Alternatives to selling textbooks
Published: Wednesday, July 27, 2011
Updated: Wednesday, July 27, 2011 13:07
After the start of a semester, most students have spent hundreds of dollars on textbooks, whether they were purchased from the Parkland Bookstore or online. After classes end, there is not much use one can get out of these books other than to sell them back for some quick cash. If you happen to miss the bookstore's textbook buyback week, there are several resources both on and off campus to help you not only make some extra space, but make extra cash, as well.
If you decide to purchase your books from the Parkland Bookstore, there are a few things to make note of. First off, new and used books can and will only be sold back to the Bookstore during finals week of each semester. Be sure to bring your student ID or driver's license with you, as it is required for proper buyback. However, if you happen to miss the buyback week, the bookstore does have an agreement with a wholesaler, which allows you to sell back your books online at any time.
"(The wholesalers) are also here to purchase books that Parkland is not in need of during posted buyback hours. The Bookstore pays up to 50% of the original new retail price for books in re-saleable condition where needed quantity has not been met," according to the store's website. "The Wholesaler pays National Market Value for all other books when available. There are many factors involved in the buyback decision; therefore, many books cannot be bought."
Unfortunately, since the Bookstore can't buy back all books, you may have to turn to other resources, one of the biggest being the internet. You can find various sites willing to give you cash in exchange for your books. Be sure to read all of the information given about selling, there are sites that have specific terms and condition requirements listed that could turn out badly for you if have not read. www.Amazon.com and www.eBay.com are a few of the best known sites.
Amazon.com is a very reliable source to both buy and sell textbooks. Selling your books online at Amazon is very easy and requires only a handful of clicks. On the homepage, simply click Sell on Amazon.com. From there, you are prompted to set up either a professional or individual seller account. For selling textbooks, an individual seller account would be appropriate unless you plan to start selling other items in the future, but take not as setting up a seller's account for any website will have a seller's fee accompanying them. Simply enter the book title and author, describe the book's condition and set a price. Generally, the lower the price, the quicker your item will sell.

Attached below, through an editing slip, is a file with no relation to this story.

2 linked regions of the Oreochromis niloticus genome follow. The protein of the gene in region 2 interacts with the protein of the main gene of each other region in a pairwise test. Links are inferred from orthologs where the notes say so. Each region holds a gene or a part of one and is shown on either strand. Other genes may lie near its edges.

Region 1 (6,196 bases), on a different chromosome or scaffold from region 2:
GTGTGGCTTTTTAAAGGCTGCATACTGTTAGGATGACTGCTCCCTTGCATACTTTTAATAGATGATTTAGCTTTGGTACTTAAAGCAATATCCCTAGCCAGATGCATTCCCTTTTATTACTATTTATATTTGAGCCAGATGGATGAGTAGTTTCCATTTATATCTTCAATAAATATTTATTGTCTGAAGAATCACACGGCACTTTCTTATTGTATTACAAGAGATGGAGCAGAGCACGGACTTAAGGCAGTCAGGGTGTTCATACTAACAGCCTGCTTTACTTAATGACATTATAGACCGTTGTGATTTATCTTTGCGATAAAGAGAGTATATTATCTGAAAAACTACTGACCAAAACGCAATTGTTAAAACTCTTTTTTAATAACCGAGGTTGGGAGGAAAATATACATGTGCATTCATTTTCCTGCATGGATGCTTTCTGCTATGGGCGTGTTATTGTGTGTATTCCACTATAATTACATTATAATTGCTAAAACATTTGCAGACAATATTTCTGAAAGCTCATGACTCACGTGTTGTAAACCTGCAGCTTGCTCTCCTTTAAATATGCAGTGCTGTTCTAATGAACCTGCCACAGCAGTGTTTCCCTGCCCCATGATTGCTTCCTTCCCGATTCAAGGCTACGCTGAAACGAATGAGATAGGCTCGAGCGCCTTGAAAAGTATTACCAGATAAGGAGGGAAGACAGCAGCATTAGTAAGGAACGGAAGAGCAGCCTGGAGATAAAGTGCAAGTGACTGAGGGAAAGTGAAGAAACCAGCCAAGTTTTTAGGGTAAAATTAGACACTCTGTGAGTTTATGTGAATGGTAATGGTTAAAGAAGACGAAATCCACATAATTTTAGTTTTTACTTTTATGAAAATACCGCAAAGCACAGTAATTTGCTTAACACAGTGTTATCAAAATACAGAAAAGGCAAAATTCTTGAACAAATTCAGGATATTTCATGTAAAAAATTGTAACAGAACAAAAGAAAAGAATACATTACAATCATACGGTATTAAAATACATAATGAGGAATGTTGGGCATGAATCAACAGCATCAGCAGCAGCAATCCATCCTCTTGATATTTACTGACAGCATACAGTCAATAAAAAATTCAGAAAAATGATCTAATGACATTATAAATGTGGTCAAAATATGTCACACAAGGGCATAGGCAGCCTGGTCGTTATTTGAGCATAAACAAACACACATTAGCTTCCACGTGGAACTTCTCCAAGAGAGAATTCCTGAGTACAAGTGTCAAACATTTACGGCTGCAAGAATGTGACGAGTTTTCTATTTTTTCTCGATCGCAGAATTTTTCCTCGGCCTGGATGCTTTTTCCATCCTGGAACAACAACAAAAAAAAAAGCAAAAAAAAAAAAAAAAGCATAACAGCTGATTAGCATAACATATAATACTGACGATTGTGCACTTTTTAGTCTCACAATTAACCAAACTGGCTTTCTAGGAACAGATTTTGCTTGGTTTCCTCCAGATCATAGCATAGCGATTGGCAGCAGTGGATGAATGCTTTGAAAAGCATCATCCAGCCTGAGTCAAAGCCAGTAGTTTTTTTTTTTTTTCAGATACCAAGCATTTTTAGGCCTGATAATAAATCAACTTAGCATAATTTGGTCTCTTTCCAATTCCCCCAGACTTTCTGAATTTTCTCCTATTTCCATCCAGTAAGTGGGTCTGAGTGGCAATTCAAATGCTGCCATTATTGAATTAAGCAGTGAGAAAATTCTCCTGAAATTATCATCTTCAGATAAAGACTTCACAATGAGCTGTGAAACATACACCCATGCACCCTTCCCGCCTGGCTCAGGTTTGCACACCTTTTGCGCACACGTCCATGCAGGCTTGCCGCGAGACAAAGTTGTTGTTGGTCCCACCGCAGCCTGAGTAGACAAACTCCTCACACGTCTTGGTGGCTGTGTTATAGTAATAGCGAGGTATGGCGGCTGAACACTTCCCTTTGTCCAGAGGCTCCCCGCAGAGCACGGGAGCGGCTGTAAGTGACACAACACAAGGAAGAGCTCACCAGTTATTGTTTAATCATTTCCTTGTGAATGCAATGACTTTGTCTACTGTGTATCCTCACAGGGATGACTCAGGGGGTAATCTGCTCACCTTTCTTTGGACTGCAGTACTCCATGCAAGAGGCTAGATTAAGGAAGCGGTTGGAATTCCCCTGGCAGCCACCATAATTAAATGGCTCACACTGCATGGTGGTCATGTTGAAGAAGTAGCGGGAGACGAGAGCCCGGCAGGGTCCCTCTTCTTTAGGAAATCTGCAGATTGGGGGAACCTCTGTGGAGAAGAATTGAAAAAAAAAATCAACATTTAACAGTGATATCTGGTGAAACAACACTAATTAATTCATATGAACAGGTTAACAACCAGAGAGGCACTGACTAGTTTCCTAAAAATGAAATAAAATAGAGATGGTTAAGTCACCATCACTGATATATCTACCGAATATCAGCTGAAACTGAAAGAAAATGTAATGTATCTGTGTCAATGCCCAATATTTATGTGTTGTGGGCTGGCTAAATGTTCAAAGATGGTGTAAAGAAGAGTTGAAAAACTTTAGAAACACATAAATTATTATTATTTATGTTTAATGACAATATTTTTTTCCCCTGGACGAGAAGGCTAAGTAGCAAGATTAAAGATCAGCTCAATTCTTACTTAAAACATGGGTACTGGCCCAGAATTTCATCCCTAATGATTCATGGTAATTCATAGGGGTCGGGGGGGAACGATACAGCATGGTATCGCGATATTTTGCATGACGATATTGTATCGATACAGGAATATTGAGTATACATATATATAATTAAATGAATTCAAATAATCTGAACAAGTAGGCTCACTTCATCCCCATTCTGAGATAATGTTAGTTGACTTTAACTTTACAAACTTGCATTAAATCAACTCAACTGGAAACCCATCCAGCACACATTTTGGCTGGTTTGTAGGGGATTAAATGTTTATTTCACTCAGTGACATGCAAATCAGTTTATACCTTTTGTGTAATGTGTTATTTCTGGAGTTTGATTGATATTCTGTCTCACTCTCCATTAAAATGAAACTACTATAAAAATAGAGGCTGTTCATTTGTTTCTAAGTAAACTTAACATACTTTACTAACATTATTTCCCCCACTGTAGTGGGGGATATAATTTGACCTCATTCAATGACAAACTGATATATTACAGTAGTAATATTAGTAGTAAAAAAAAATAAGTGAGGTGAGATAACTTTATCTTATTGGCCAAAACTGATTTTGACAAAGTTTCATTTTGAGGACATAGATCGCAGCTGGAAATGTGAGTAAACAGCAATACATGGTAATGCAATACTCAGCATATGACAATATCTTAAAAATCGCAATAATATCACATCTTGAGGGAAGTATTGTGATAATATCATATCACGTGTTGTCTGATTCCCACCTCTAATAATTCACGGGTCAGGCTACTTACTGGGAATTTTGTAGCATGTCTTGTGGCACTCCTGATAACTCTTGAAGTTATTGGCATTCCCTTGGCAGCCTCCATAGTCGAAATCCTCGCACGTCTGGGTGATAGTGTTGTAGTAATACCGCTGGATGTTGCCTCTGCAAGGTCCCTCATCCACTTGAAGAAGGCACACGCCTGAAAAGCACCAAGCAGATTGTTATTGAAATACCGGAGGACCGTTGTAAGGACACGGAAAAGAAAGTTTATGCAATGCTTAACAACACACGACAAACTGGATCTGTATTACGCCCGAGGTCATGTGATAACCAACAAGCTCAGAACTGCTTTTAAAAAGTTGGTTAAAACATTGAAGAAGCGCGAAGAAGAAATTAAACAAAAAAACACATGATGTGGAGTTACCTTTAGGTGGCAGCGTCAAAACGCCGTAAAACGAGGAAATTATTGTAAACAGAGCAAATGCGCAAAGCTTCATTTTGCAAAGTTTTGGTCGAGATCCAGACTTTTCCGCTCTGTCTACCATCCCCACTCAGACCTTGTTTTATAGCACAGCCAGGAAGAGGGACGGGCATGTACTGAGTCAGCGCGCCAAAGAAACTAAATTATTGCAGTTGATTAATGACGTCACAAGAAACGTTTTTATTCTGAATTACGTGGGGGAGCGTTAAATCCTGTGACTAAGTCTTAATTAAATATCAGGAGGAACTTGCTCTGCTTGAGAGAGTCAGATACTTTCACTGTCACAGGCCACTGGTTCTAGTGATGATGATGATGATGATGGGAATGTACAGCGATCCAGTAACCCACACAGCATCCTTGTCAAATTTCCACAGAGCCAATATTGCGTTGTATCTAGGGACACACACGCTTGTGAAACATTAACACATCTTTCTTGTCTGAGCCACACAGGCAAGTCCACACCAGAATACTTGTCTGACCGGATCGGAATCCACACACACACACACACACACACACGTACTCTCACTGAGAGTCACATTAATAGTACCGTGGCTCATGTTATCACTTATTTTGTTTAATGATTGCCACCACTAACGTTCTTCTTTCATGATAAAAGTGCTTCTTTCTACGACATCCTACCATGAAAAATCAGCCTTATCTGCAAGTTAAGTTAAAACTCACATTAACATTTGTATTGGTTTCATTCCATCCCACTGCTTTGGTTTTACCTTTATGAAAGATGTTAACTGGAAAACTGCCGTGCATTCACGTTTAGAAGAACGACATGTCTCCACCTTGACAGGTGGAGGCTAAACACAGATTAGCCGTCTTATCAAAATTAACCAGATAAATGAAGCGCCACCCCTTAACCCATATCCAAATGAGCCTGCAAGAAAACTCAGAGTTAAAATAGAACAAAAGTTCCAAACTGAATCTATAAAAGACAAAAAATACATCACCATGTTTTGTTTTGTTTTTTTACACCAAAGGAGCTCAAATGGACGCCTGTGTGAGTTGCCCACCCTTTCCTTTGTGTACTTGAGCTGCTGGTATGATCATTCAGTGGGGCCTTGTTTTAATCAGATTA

If Amazon just is not for you, there is always eBay. From the home page, you can scroll over Sell in the top right area for a list of actions to do. eBay also provides you with a list of helpful tips and tools on how to get started. Neither of those sites tickle your fancy? Well three more sites you can always try are Craigslist.com, ecampus.com, and cash4books.net.
Sometimes though, people don't have internet access available to them or don't use services such as Paypal, which is often required to set up an online seller's account in which to transfer the customer's money to you. What can be done in situations such as these? You can always ask your friends or other classmates if they will be taking that class or know anyone that is or would be in the future and would like to buy your book off of you.
Also, there is a buy sell board, located in the Office of Student Life, where you can post that you are looking to buy or sell your book(s). Get in touch with a worker from Student Life and they will be able to help you put up a small ad. Also, if you are considering donating your textbooks to libraries, be sure to check with their donation guidelines as some libraries may not be accepting textbooks at that time.
It is refreshing to know that textbooks, one of the biggest expenses of a college student, no longer need to be a waste of money. There are multiple resources to sell the old books, even if it is an old edition that isn't being used. Textbooks no longer need to be the bane of college students everywhere; they can now be the informational resource that they should be, while living full, well read lives -- and helping out a few students along the way.